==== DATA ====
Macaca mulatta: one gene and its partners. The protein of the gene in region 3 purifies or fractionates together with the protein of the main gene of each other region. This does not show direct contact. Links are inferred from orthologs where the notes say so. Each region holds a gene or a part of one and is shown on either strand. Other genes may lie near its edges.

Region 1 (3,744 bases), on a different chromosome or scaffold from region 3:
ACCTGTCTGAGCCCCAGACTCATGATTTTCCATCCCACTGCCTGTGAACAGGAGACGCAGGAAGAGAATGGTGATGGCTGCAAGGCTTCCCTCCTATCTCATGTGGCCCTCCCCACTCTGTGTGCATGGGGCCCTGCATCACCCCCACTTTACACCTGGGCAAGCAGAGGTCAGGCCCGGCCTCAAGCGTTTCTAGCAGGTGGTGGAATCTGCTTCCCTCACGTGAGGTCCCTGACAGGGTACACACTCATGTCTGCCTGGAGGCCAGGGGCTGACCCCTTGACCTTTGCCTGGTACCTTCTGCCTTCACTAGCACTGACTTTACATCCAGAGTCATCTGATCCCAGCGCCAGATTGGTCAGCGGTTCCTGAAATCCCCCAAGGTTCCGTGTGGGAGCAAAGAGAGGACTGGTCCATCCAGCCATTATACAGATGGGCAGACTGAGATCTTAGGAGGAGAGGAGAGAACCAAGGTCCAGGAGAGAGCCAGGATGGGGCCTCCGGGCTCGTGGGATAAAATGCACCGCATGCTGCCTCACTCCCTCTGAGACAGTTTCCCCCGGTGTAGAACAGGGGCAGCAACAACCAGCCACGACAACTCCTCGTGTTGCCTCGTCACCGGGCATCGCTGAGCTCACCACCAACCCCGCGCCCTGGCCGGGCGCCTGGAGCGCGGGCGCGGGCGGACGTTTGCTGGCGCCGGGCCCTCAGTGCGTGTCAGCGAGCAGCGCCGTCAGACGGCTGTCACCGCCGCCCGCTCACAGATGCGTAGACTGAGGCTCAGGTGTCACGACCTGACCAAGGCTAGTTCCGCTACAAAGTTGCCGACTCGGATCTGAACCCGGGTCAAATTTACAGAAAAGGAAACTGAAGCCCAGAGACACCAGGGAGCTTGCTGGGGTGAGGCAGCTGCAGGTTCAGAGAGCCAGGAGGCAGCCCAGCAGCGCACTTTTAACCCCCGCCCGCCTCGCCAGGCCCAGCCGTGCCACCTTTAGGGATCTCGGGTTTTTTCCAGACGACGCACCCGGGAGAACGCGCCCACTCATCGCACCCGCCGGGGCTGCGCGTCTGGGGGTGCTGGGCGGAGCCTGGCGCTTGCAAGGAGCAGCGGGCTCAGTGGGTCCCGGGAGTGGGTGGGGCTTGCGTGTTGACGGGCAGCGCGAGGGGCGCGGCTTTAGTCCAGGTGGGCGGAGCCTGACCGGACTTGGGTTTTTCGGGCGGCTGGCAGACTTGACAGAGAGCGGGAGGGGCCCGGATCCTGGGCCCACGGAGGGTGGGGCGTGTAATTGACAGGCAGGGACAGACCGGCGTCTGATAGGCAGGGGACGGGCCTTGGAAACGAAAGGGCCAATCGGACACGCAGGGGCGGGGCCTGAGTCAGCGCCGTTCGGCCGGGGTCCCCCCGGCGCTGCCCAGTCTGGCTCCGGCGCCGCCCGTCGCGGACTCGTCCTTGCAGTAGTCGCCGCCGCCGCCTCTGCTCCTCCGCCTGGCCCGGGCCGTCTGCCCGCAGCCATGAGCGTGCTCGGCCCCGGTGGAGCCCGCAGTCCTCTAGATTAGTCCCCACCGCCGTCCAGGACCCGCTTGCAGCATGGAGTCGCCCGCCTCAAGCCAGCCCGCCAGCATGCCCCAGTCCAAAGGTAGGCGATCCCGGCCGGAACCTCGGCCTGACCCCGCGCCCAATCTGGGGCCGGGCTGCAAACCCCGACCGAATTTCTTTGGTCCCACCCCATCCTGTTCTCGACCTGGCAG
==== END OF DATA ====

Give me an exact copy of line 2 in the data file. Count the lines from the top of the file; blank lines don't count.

Region 1 (3,744 bases), on a different chromosome or scaffold from region 3: